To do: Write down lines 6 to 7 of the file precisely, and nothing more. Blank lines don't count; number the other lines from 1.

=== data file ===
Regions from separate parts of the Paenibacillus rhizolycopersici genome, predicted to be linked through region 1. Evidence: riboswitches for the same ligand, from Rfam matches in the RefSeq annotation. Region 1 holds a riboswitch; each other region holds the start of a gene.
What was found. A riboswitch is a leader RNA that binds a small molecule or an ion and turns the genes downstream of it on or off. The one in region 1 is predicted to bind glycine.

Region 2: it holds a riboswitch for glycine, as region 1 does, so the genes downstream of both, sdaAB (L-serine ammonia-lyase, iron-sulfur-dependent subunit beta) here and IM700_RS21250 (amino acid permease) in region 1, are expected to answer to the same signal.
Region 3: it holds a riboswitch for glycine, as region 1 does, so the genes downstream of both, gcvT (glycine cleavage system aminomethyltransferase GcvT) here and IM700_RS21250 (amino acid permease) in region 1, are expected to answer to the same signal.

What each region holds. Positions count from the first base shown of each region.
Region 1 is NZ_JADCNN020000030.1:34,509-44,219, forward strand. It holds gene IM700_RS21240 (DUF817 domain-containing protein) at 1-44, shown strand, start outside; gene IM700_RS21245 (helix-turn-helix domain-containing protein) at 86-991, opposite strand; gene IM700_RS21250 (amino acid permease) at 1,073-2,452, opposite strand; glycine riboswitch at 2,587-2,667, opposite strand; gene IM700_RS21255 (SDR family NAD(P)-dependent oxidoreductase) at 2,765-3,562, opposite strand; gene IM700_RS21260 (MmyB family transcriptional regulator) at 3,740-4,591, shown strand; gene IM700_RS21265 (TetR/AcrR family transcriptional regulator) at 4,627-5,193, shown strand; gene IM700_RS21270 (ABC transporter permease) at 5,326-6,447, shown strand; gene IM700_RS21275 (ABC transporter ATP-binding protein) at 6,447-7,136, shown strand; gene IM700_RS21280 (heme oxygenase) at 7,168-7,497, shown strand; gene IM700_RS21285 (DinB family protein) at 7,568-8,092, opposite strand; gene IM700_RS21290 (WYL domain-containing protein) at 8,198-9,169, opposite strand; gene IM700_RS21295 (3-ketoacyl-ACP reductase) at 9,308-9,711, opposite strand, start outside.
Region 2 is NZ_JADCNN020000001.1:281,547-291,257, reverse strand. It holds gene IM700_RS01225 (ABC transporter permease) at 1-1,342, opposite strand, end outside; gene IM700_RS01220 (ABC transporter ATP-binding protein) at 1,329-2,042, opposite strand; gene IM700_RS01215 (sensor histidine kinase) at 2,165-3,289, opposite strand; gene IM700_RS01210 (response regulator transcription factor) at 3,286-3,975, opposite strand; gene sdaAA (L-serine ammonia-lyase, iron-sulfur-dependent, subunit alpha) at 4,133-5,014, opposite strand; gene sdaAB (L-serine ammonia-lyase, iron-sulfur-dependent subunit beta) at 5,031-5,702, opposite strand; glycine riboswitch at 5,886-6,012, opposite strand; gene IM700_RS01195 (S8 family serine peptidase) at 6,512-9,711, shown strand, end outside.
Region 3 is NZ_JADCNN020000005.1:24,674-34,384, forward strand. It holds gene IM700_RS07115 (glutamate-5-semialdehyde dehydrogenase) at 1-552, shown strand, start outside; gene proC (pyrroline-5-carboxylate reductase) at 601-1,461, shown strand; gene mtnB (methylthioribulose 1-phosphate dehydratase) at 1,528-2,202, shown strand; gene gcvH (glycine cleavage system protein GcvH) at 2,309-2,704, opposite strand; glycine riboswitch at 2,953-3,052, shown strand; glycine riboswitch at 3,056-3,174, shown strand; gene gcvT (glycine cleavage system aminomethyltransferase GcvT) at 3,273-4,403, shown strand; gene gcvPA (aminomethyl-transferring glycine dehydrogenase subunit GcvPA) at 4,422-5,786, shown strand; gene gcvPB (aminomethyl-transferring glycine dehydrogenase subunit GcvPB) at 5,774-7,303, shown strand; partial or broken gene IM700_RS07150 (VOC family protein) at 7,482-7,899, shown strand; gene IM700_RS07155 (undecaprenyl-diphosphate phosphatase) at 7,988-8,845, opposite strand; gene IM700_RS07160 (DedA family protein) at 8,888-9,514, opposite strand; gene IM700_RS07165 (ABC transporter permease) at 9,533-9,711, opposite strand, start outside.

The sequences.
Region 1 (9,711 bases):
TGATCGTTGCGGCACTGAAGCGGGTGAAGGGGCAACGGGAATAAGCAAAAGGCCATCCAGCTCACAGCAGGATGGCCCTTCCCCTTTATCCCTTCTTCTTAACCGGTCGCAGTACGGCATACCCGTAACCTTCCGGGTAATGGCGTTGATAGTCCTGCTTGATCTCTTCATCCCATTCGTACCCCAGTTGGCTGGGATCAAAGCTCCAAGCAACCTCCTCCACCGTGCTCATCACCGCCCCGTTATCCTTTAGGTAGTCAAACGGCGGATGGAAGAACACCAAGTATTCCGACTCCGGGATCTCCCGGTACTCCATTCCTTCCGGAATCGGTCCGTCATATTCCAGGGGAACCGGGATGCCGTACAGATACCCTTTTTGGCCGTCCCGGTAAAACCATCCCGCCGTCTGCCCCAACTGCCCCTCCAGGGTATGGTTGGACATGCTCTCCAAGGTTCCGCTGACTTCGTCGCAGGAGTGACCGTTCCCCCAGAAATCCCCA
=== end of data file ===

Region 1 is NZ_JADCNN020000030.1:34,509-44,219, forward strand. It holds gene IM700_RS21240 (DUF817 domain-containing protein) at 1-44, shown strand, start outside; gene IM700_RS21245 (helix-turn-helix domain-containing protein) at 86-991, opposite strand; gene IM700_RS21250 (amino acid permease) at 1,073-2,452, opposite strand; glycine riboswitch at 2,587-2,667, opposite strand; gene IM700_RS21255 (SDR family NAD(P)-dependent oxidoreductase) at 2,765-3,562, opposite strand; gene IM700_RS21260 (MmyB family transcriptional regulator) at 3,740-4,591, shown strand; gene IM700_RS21265 (TetR/AcrR family transcriptional regulator) at 4,627-5,193, shown strand; gene IM700_RS21270 (ABC transporter permease) at 5,326-6,447, shown strand; gene IM700_RS21275 (ABC transporter ATP-binding protein) at 6,447-7,136, shown strand; gene IM700_RS21280 (heme oxygenase) at 7,168-7,497, shown strand; gene IM700_RS21285 (DinB family protein) at 7,568-8,092, opposite strand; gene IM700_RS21290 (WYL domain-containing protein) at 8,198-9,169, opposite strand; gene IM700_RS21295 (3-ketoacyl-ACP reductase) at 9,308-9,711, opposite strand, start outside.
Region 2 is NZ_JADCNN020000001.1:281,547-291,257, reverse strand. It holds gene IM700_RS01225 (ABC transporter permease) at 1-1,342, opposite strand, end outside; gene IM700_RS01220 (ABC transporter ATP-binding protein) at 1,329-2,042, opposite strand; gene IM700_RS01215 (sensor histidine kinase) at 2,165-3,289, opposite strand; gene IM700_RS01210 (response regulator transcription factor) at 3,286-3,975, opposite strand; gene sdaAA (L-serine ammonia-lyase, iron-sulfur-dependent, subunit alpha) at 4,133-5,014, opposite strand; gene sdaAB (L-serine ammonia-lyase, iron-sulfur-dependent subunit beta) at 5,031-5,702, opposite strand; glycine riboswitch at 5,886-6,012, opposite strand; gene IM700_RS01195 (S8 family serine peptidase) at 6,512-9,711, shown strand, end outside.